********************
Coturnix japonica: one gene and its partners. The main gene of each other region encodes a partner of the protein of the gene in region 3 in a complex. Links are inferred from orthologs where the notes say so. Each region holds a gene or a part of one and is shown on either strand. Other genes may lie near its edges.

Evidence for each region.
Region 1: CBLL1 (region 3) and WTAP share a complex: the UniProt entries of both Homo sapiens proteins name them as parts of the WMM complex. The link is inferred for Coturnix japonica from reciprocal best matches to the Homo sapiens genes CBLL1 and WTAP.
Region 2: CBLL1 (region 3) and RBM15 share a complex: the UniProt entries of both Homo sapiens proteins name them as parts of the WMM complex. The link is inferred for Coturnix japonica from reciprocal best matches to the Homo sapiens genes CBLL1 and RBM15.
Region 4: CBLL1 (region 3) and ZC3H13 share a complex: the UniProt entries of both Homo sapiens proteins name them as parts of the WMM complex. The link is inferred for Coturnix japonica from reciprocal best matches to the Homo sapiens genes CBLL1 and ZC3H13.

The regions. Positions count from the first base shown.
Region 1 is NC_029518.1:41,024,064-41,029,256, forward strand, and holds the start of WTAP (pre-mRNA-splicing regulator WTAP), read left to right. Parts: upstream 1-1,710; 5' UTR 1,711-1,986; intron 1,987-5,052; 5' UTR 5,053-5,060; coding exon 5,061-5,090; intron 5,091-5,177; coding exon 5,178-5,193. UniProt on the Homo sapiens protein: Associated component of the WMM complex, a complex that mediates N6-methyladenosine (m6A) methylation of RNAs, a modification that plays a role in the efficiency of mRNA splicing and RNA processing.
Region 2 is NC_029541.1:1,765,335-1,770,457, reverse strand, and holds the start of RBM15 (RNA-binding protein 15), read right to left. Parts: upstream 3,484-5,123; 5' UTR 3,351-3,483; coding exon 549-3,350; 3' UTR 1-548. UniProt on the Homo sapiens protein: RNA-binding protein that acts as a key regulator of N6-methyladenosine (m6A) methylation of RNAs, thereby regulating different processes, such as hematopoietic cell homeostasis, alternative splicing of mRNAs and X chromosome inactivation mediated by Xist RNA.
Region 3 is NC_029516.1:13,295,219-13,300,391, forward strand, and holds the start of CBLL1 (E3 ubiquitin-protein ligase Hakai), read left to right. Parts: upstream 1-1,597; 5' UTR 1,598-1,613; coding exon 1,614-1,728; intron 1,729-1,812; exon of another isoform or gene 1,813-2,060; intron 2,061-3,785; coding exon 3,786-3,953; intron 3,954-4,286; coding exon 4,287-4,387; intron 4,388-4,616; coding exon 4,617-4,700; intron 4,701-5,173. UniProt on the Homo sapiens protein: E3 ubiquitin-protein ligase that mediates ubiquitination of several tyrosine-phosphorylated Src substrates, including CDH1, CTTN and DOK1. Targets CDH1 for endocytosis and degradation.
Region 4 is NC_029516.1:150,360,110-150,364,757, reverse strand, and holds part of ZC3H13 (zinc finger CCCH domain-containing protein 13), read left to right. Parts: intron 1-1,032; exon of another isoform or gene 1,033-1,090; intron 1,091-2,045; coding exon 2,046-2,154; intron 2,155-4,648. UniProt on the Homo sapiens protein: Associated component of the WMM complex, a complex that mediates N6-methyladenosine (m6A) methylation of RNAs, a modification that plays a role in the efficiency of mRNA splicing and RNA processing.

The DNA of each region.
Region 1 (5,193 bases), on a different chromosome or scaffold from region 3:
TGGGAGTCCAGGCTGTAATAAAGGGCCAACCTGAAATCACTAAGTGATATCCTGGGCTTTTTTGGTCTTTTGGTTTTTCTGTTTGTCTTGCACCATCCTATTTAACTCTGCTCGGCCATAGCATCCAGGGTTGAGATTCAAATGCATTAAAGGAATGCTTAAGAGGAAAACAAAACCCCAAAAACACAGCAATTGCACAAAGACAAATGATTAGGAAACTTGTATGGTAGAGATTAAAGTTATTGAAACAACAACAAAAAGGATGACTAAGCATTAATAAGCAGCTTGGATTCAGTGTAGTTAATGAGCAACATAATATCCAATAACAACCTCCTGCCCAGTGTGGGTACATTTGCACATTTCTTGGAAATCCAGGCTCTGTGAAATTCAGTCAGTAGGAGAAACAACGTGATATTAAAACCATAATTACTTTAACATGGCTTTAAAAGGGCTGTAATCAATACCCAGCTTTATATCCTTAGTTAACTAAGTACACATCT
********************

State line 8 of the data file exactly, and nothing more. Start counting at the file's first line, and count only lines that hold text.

Region 2 is NC_029541.1:1,765,335-1,770,457, reverse strand, and holds the start of RBM15 (RNA-binding protein 15), read right to left. Parts: upstream 3,484-5,123; 5' UTR 3,351-3,483; coding exon 549-3,350; 3' UTR 1-548. UniProt on the Homo sapiens protein: RNA-binding protein that acts as a key regulator of N6-methyladenosine (m6A) methylation of RNAs, thereby regulating different processes, such as hematopoietic cell homeostasis, alternative splicing of mRNAs and X chromosome inactivation mediated by Xist RNA.